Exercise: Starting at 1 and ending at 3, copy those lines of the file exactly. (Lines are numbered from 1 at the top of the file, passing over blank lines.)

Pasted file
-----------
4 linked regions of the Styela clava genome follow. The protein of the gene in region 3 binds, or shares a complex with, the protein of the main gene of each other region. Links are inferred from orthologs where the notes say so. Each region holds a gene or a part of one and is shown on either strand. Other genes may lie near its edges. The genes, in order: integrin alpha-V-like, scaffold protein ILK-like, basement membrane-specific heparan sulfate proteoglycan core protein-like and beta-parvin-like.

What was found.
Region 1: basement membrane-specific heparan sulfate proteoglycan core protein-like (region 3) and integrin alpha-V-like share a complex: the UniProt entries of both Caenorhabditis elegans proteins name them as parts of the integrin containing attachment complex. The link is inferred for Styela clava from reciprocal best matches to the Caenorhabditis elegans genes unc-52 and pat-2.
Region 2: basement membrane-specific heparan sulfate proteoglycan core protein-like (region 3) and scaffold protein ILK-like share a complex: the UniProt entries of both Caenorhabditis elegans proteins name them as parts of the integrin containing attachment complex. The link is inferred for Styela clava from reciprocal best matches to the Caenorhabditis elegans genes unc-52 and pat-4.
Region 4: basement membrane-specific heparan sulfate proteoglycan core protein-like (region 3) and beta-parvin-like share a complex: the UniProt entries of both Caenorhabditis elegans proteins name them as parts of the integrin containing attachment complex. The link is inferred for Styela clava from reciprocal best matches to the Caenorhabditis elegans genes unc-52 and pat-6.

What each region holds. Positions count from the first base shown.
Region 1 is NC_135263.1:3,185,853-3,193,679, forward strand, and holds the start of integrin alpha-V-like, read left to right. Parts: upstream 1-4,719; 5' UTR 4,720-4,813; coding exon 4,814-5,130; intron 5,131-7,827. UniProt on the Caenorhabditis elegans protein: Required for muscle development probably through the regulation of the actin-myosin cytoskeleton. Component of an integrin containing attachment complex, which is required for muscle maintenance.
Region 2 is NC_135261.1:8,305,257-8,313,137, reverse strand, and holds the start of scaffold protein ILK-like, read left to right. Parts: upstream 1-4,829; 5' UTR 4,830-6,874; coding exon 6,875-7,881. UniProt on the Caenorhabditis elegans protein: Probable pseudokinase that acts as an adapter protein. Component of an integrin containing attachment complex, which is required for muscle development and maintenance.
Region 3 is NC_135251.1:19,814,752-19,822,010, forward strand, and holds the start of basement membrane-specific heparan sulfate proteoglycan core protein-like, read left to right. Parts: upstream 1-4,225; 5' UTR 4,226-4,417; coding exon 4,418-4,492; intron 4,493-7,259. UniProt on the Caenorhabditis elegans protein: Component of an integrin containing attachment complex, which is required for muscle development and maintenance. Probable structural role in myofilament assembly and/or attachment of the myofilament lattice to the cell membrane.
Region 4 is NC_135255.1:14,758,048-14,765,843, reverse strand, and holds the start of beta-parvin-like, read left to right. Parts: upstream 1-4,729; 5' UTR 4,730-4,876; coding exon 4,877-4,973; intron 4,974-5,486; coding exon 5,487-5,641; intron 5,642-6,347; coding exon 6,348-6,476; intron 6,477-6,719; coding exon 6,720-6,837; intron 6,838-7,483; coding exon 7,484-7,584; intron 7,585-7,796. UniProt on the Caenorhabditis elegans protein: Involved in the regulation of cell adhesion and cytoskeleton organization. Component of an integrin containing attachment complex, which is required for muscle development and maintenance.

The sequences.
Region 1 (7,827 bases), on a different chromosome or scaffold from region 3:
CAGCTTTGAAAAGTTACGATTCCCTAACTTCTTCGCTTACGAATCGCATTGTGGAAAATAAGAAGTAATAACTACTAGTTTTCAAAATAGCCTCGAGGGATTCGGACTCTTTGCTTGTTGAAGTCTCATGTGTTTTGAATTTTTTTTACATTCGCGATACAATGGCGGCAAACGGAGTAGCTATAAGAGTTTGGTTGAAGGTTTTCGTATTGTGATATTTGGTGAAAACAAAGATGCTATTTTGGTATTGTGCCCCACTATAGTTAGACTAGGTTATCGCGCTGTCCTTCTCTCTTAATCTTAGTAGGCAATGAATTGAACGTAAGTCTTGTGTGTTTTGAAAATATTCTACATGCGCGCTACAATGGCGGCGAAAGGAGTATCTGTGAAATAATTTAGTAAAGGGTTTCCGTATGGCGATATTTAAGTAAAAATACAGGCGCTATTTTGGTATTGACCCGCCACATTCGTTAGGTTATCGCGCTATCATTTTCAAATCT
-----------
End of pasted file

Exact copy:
4 linked regions of the Styela clava genome follow. The protein of the gene in region 3 binds, or shares a complex with, the protein of the main gene of each other region. Links are inferred from orthologs where the notes say so. Each region holds a gene or a part of one and is shown on either strand. Other genes may lie near its edges. The genes, in order: integrin alpha-V-like, scaffold protein ILK-like, basement membrane-specific heparan sulfate proteoglycan core protein-like and beta-parvin-like.

What was found.
Region 1: basement membrane-specific heparan sulfate proteoglycan core protein-like (region 3) and integrin alpha-V-like share a complex: the UniProt entries of both Caenorhabditis elegans proteins name them as parts of the integrin containing attachment complex. The link is inferred for Styela clava from reciprocal best matches to the Caenorhabditis elegans genes unc-52 and pat-2.